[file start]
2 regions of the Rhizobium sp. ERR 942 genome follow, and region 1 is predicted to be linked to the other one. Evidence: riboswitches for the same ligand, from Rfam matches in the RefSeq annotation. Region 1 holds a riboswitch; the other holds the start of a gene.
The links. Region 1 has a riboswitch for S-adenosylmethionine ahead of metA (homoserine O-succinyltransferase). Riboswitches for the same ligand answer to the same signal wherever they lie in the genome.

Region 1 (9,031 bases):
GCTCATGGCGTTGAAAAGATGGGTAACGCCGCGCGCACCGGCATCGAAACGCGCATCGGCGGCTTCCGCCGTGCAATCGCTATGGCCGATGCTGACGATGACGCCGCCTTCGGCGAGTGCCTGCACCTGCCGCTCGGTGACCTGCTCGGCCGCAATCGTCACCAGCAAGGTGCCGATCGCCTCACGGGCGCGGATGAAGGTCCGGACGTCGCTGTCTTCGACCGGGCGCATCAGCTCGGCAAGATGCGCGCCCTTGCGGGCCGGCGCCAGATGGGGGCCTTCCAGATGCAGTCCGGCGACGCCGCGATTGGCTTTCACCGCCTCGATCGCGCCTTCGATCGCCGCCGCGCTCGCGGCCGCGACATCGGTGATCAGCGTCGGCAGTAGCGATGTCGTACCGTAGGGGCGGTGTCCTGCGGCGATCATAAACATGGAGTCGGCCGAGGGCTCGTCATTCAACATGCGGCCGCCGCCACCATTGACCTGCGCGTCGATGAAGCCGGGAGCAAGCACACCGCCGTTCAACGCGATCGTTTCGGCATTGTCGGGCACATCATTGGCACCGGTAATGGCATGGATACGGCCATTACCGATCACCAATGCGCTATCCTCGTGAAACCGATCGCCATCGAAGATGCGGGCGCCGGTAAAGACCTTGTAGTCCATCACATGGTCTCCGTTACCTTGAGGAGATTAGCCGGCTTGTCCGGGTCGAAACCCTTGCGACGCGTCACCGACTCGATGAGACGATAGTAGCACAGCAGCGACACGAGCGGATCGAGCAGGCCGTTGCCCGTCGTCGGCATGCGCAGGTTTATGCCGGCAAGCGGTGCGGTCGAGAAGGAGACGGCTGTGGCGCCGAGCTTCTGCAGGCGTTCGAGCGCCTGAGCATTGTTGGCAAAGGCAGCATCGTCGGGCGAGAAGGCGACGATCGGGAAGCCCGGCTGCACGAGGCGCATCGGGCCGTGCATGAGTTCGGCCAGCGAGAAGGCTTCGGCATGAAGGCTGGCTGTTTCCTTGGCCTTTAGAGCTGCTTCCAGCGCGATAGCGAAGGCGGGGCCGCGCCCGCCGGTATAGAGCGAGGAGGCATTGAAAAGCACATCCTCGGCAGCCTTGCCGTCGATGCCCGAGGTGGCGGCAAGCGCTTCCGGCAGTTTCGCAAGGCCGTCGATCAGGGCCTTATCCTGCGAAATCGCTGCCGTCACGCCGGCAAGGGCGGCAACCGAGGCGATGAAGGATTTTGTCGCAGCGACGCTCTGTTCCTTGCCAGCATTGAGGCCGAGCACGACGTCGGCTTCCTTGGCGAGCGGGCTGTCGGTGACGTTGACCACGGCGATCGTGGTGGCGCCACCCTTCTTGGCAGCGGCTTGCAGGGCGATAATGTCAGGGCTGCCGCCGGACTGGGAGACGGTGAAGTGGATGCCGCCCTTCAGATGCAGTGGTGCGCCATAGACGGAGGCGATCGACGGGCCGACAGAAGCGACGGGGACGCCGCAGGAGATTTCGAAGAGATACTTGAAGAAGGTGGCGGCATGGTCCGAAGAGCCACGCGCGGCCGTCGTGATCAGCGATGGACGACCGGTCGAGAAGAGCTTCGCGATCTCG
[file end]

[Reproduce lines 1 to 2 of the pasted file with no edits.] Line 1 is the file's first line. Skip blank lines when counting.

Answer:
2 regions of the Rhizobium sp. ERR 942 genome follow, and region 1 is predicted to be linked to the other one. Evidence: riboswitches for the same ligand, from Rfam matches in the RefSeq annotation. Region 1 holds a riboswitch; the other holds the start of a gene.
The links. Region 1 has a riboswitch for S-adenosylmethionine ahead of metA (homoserine O-succinyltransferase). Riboswitches for the same ligand answer to the same signal wherever they lie in the genome.